Interview with author and journalist Giancarlo Rinaldi about book 20 Great Italian Games II
June marked the release of Kindle best-selling author Giancarlo Rinaldi’s 20 Great Italian Games II. Since its release, 20 Great Italian Games II, has garnered praise from readers for its depiction of classic calcio and legendary players. 20 Great Italian … Continue reading
June marked the release of Kindle best-selling author Giancarlo Rinaldi’s 20 Great Italian Games II. Since its release, 20 Great Italian Games II, has garnered praise from readers for its depiction of classic calcio and legendary players.
20 Great Italian Games II is the sequel to Rinaldi’s original book released in 2013. The original, 20 Great Italian Games, current sits in Amazon’s top 20 books on European football.
With an expert’s insight into all things Italian football, the Scottish-Italian Rinaldi has been writing about the game on the peninsula and his beloved Fiorentina for some time. Covering Italian football for Football Italia, Rinaldi has seen much of the country’s highs and lows over the years.
Now with two highly praised books and a blog of his own, fans new and old can learn more about calcio through Rinaldi’s spectacles.
This week World Soccer Talk spoke to Rinaldi about his new book, Serie A and Fiorentina.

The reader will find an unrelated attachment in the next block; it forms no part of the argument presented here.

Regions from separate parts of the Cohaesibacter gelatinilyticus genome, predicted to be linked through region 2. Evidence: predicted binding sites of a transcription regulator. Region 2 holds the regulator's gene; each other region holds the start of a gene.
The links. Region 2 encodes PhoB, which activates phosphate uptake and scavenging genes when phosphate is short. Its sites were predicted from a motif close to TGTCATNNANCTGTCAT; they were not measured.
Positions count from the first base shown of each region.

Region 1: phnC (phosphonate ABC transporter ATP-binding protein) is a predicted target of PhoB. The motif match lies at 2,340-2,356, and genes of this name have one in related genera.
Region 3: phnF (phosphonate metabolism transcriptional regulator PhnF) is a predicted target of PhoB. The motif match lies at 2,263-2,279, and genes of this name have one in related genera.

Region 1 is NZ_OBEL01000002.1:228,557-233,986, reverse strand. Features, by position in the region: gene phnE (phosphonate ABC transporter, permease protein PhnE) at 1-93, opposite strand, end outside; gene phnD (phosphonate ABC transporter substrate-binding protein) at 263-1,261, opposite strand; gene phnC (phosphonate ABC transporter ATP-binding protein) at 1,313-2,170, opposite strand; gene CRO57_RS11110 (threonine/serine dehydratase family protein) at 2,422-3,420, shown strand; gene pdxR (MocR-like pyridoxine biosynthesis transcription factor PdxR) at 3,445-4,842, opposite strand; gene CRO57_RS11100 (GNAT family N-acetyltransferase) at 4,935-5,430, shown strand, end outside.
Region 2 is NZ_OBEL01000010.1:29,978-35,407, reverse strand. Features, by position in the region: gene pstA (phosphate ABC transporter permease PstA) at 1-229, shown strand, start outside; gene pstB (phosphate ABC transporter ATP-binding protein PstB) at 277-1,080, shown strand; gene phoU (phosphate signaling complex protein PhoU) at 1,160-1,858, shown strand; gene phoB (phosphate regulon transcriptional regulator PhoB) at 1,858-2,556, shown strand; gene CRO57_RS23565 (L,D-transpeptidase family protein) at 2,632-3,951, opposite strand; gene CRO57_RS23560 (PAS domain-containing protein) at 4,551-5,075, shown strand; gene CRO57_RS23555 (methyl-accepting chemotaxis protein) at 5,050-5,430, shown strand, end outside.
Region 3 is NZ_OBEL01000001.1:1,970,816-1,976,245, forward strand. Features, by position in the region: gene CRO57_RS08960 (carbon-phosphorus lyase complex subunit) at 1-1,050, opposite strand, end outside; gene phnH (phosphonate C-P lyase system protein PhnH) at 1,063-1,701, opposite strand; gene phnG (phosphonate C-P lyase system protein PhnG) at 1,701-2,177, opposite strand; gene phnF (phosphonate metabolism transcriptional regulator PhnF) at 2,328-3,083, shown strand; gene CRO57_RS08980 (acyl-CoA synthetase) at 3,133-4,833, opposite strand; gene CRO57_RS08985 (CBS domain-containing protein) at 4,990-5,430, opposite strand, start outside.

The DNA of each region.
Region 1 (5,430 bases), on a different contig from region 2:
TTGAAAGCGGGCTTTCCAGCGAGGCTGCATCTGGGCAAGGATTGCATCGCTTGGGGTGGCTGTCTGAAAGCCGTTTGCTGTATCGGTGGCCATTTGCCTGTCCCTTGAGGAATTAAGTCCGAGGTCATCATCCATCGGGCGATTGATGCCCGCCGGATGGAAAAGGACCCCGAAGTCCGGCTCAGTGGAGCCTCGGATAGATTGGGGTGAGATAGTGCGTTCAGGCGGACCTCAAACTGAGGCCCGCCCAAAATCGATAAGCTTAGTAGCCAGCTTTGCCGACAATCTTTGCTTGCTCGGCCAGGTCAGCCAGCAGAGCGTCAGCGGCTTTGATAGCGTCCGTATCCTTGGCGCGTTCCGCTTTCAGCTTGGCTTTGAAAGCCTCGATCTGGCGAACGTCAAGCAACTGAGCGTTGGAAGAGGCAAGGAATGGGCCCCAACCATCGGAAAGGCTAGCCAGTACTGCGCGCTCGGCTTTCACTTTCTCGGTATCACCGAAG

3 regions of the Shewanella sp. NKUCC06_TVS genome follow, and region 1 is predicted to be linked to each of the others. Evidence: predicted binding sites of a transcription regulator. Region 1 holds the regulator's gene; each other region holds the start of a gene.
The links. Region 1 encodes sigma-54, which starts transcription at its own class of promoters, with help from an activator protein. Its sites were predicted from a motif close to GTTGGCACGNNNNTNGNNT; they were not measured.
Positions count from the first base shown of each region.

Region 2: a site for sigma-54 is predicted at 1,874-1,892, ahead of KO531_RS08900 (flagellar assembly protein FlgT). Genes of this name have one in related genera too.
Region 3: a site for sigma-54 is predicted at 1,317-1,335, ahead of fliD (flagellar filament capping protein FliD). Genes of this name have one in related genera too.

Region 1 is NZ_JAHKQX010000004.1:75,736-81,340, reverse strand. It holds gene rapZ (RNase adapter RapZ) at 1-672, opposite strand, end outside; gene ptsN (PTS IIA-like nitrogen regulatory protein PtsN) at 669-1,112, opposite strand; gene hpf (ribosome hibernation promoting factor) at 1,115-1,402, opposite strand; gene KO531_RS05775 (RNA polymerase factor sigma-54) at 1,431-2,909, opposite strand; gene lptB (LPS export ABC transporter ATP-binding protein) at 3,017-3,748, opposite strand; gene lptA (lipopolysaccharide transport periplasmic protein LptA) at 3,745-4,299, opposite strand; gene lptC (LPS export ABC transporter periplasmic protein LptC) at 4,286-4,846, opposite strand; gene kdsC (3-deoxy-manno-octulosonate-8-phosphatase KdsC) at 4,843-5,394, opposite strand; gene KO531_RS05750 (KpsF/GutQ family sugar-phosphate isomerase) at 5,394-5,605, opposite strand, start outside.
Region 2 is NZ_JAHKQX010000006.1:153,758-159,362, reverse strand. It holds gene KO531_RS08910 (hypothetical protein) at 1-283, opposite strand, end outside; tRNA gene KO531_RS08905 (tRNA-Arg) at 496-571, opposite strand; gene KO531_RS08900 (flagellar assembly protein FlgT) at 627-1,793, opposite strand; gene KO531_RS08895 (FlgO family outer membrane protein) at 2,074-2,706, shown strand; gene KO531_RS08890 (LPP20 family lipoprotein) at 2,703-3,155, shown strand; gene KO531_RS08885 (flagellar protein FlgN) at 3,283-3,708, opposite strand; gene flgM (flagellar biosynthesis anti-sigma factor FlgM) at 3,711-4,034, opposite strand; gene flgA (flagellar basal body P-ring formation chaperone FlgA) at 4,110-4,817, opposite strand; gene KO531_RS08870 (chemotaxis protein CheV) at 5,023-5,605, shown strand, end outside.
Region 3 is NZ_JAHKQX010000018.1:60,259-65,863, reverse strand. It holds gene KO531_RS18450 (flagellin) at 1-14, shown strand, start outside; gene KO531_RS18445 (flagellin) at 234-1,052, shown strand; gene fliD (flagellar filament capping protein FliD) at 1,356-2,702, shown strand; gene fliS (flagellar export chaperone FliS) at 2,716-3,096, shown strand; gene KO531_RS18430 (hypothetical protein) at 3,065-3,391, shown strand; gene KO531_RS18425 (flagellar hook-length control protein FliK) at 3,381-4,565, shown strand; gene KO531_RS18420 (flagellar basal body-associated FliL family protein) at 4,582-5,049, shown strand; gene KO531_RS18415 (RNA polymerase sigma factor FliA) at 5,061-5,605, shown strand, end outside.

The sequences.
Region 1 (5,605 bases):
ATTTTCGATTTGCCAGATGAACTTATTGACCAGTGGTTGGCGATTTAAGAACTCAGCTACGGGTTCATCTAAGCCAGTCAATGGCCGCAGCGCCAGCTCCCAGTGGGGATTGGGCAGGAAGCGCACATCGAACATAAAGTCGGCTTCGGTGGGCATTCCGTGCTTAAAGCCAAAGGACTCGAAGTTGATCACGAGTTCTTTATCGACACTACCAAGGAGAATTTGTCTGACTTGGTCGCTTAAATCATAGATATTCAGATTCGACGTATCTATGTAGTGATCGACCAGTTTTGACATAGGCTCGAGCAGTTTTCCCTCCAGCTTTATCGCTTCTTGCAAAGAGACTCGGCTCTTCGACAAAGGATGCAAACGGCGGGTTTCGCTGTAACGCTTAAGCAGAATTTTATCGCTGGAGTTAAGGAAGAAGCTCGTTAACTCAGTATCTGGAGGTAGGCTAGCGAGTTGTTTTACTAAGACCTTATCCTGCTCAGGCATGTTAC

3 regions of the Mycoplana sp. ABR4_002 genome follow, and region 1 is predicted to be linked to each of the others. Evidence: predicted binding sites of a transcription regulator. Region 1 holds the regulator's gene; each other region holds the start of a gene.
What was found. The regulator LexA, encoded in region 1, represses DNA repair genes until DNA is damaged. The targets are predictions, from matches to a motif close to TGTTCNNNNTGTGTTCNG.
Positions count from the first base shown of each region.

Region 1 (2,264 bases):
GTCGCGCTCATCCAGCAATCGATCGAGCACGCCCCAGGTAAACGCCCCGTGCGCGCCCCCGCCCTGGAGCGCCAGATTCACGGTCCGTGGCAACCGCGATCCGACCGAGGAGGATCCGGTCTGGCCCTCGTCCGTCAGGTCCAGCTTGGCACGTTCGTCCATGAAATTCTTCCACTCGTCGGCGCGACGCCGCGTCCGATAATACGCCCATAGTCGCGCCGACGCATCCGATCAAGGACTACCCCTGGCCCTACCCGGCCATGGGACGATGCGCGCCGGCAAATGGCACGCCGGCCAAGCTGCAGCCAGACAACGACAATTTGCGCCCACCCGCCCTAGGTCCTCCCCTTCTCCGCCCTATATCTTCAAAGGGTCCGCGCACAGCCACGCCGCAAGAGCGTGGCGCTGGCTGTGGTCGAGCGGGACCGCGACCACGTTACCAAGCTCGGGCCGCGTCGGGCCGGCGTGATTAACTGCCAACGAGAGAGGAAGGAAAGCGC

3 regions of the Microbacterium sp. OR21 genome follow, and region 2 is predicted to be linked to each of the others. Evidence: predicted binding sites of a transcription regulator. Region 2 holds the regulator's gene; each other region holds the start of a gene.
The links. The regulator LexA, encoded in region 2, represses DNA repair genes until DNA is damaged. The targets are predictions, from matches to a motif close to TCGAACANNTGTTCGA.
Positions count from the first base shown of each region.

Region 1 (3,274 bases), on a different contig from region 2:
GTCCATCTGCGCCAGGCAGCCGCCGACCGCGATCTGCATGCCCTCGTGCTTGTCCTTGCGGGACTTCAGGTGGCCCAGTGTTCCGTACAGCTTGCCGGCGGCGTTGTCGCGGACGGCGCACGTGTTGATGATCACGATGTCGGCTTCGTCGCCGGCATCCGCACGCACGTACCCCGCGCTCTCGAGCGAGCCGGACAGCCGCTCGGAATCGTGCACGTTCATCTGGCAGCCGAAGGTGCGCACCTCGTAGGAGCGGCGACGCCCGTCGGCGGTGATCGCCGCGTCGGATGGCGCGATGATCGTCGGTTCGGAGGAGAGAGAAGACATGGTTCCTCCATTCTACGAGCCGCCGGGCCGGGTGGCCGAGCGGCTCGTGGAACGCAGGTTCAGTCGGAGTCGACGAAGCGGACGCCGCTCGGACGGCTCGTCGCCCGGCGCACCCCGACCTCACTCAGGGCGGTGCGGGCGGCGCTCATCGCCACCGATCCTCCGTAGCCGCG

Drew Farmer: Giancarlo, your new book 20 Great Italian Games II, hit bookshelves this month. Firstly, what has the reception been like for it?
Giancarlo Rinaldi: It has taken a couple of years to produce a second edition and people have been remarkably patient. A lot of people said the first edition was an ideal read for their summer holidays so, hopefully, they will find this one the same. There is a bit more detail in this edition in response to some constructive criticism of the first.
Drew Farmer: For those not necessarily familiar with the previous book, tell readers what they can expect from it?
Giancarlo Rinaldi: I have been following Italian football all my life and writing about it for about 25 years. I have tried to tell the story of some of the greatest matches I have seen and a few that were before my time. There is a special focus on the golden age of Italian football in the 1980s and 1990s when most of the world’s best players were in Serie A.
Drew Farmer: How did the concept for both books come up and tell me about some of the research you did when writing 20 Great Italian Games?
Giancarlo Rinaldi: I used to write a lot of historic match reports for my blog – Rinaldi’s Blog – and they always got a good response. By the time I had gathered a significant number I decided to put them into a volume for publication. Research included watching the games again, reading match reports of the time and, of course, ploughing through my own memories.
Drew Farmer: Serie A and Italian football tends to get a bad rap in English speaking countries, at least from my experience writing about calcio. Do you feel your writing has opened new eyes to Serie A?
Giancarlo Rinaldi: I think a whole generation of writers have helped to dispel a lot of the myths about Italian football. Some people still hold onto old prejudices but most have seen that calcio has changed a lot since the times of catenaccio. I’d be proud to have played a small part in letting people understand the passion and drama that the game holds.
Drew Farmer: Giancarlo, after writing these two books, what would you say is your favourite Italian game of all-time and why?